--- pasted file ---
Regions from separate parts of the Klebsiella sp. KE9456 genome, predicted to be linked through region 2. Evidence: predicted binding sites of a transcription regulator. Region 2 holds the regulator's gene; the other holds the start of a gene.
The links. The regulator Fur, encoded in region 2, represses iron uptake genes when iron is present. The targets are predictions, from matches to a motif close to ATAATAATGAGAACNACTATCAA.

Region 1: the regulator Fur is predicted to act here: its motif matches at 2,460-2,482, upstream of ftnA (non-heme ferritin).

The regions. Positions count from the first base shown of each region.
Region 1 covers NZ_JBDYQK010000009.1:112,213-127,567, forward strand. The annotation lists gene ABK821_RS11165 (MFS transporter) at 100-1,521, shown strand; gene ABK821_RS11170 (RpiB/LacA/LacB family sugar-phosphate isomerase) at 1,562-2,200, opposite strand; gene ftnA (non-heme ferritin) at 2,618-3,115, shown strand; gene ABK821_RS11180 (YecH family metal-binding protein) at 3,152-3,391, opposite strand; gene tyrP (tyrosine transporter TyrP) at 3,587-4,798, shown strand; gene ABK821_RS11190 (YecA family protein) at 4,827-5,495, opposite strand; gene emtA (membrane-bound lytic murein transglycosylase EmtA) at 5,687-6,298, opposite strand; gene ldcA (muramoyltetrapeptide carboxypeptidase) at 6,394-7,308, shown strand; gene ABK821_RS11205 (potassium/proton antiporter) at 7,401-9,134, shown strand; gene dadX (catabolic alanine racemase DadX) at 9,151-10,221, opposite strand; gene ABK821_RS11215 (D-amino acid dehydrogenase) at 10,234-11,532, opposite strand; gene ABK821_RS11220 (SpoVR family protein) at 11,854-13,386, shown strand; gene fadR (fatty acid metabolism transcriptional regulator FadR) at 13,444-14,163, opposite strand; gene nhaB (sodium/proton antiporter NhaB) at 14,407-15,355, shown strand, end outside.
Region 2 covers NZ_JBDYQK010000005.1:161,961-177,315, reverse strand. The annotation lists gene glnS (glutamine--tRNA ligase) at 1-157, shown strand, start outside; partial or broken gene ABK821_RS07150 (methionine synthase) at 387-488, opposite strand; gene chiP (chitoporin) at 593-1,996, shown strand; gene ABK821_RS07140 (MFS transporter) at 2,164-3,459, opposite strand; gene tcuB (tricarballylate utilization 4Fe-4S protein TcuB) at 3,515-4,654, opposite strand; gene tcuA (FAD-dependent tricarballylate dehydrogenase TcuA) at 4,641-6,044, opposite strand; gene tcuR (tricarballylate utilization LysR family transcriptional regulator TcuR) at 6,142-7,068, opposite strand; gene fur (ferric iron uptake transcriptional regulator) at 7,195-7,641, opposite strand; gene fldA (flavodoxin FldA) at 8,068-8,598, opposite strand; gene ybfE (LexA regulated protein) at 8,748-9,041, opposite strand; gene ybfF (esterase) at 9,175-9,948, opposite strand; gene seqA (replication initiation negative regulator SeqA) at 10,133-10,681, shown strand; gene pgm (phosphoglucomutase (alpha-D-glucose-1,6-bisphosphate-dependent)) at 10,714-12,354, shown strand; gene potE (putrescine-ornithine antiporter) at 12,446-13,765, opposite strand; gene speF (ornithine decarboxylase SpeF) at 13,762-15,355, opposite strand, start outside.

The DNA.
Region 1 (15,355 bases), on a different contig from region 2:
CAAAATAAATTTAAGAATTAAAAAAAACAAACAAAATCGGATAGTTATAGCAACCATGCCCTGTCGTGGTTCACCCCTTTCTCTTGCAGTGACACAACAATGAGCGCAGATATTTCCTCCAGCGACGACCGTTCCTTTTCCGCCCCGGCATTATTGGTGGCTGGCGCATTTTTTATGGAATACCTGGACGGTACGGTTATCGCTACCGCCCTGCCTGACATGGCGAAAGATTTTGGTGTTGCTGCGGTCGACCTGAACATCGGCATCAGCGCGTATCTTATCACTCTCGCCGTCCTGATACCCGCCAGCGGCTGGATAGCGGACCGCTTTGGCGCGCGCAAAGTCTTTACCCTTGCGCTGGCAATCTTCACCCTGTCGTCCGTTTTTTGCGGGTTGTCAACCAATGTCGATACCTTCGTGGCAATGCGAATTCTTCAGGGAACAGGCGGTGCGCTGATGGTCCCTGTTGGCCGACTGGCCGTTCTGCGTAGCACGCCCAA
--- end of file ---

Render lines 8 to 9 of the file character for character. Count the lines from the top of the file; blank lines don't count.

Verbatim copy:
Region 1 (15,355 bases), on a different contig from region 2:
CAAAATAAATTTAAGAATTAAAAAAAACAAACAAAATCGGATAGTTATAGCAACCATGCCCTGTCGTGGTTCACCCCTTTCTCTTGCAGTGACACAACAATGAGCGCAGATATTTCCTCCAGCGACGACCGTTCCTTTTCCGCCCCGGCATTATTGGTGGCTGGCGCATTTTTTATGGAATACCTGGACGGTACGGTTATCGCTACCGCCCTGCCTGACATGGCGAAAGATTTTGGTGTTGCTGCGGTCGACCTGAACATCGGCATCAGCGCGTATCTTATCACTCTCGCCGTCCTGATACCCGCCAGCGGCTGGATAGCGGACCGCTTTGGCGCGCGCAAAGTCTTTACCCTTGCGCTGGCAATCTTCACCCTGTCGTCCGTTTTTTGCGGGTTGTCAACCAATGTCGATACCTTCGTGGCAATGCGAATTCTTCAGGGAACAGGCGGTGCGCTGATGGTCCCTGTTGGCCGACTGGCCGTTCTGCGTAGCACGCCCAA